Though the Department of Veterans Affairs has already made “admirable” use of artificial intelligence, transparency “has got to be elevated to a top priority,” according to Rep. Matt Rosendale, R-Mont.
The Department of Veterans Affairs should disclose instances where artificial intelligence technologies engage with or make decisions that affect veterans, according to a top House Republican.
During a House Veterans’ Affairs Subcommittee on Technology Modernization hearing on Monday examining the department’s data privacy and AI efforts, Rep. Matt Rosendale, R-Mont. — the panel's chairman — noted that VA is working to use AI “for some admirable purposes” across the department. But he also warned that “using AI to predict clinical outcomes or mental health problems may be powerful, but it presents a host of ethical problems.”
Rosendale noted, for instance, that the department is “using natural language processing to extract signals of suicide risk from clinical progress notes and other medical records.”
While he said “we need to do whatever we can to prevent veteran suicide,” he expressed concern that ”this could lead to a violation of veterans’ rights” depending on the level of accuracy of the underlying software.
Gil Alterovitz — director of the VA’s National Artificial Intelligence Institute — said “there's always a human in the loop that then looks at the results” and that this process “is a way to help them sift through a large amount of text.”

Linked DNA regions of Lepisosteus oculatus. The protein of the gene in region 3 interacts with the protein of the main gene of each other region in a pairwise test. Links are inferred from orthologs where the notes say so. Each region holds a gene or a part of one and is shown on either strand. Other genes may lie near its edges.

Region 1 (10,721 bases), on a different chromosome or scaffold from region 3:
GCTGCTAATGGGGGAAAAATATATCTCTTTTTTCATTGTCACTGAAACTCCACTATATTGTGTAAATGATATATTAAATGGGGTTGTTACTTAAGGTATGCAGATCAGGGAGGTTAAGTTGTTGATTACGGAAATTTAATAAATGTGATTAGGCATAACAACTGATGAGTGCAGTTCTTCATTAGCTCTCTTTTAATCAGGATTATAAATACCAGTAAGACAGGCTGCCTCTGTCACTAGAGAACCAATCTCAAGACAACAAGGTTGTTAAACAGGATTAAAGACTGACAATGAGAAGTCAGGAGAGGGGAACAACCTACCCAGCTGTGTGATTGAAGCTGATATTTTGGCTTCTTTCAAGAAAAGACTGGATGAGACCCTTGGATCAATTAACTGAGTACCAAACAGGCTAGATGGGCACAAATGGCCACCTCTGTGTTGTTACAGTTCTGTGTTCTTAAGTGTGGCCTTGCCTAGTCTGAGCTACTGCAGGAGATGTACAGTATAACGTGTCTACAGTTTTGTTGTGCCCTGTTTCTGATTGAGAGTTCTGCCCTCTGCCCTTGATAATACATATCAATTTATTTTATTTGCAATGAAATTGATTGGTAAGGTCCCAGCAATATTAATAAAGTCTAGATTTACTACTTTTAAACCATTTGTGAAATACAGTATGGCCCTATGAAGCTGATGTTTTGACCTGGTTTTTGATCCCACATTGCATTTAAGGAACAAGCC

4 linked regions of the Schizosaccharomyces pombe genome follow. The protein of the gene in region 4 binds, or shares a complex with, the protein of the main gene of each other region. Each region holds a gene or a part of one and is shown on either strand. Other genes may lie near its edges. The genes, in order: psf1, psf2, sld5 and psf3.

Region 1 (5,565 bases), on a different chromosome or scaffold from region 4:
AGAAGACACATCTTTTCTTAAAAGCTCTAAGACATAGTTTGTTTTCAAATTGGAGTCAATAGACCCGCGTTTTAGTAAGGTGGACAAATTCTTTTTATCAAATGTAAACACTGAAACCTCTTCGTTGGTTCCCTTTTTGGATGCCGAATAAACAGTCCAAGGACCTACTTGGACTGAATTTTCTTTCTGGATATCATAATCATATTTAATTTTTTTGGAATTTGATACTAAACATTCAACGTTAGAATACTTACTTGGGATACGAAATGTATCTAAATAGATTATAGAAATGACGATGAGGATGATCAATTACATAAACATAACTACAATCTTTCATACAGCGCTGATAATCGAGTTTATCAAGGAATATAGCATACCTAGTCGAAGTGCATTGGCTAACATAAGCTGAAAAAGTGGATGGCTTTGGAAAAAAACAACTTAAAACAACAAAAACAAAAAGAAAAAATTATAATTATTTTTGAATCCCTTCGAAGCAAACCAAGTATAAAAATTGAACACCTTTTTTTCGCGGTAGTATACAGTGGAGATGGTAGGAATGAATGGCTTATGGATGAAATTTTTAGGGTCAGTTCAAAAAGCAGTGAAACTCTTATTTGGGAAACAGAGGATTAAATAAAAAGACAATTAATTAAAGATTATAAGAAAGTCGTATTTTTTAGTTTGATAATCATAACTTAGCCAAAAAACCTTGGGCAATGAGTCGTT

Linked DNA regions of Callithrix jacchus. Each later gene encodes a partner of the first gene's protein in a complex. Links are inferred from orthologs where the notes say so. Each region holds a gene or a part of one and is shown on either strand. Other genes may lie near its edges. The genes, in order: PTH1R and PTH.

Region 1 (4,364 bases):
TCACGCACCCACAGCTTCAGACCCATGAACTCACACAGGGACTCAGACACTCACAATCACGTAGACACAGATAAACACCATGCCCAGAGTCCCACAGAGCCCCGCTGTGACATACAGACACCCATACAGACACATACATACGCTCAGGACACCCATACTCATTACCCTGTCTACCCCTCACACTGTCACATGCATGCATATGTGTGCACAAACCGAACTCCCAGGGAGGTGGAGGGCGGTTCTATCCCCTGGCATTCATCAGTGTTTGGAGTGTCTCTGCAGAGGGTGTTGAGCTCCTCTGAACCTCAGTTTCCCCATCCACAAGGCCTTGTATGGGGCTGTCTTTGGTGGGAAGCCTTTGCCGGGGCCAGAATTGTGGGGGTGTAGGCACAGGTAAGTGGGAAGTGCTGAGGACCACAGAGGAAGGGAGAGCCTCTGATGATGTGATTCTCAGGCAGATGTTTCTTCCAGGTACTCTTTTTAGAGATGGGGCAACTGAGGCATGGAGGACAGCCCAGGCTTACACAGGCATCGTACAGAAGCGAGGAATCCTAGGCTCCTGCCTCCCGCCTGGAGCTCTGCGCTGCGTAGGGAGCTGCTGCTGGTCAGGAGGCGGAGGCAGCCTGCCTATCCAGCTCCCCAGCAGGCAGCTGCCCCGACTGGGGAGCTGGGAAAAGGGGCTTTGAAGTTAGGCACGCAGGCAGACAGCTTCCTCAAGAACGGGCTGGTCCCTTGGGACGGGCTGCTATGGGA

But when asked by Rosendale about whether VA has “a good, consistent disclosure process that is being utilized and being signed off by our veterans” for the use of AI tools, Alterovitz confirmed that the department does not.
“That has got to be elevated to a top priority,” Rosendale said.
Stephania Griffin, director of VA’s Information Access and Privacy Office and Veterans Health Administration privacy officer, also told lawmakers “there’s not a specific notice” when veterans’ data is fed into an AI algorithm, noting that the HIPAA Privacy Rule and other applicable laws and regulations are “technology neutral” when it comes to “the use of personally identifiable information and protected health information.”
“We are required to give notice to our veterans and our patients on how we use their data, how we collect their data, how we share their data,” Griffin said, adding “but again, it's not specific to a technology.”
VA officials noted during the hearing that the department is in the process of establishing an AI governance board to comply with the Office of Management and Budget’s implementation guidance for President Joe Biden’s October 2023 executive order on AI. Griffin said discussions around public disclosure of the department’s use of AI is something that the board “needs to look at more closely.”
Rosendale’s comments echoed similar concerns from some of his colleagues in Congress, who have also pushed for agencies to be more transparent about their public-facing uses of AI.
A bipartisan group of lawmakers in the Senate and House — led by Sen. Gary Peters, D-Mich., and Rep. Clay Higgins, R-La. — introduced legislation last year that would require agencies to disclose when they are using “automated and augmented systems” to interact with the public or to “make critical decisions” that affect individuals’ education, employment, transportation, healthcare or asylum status.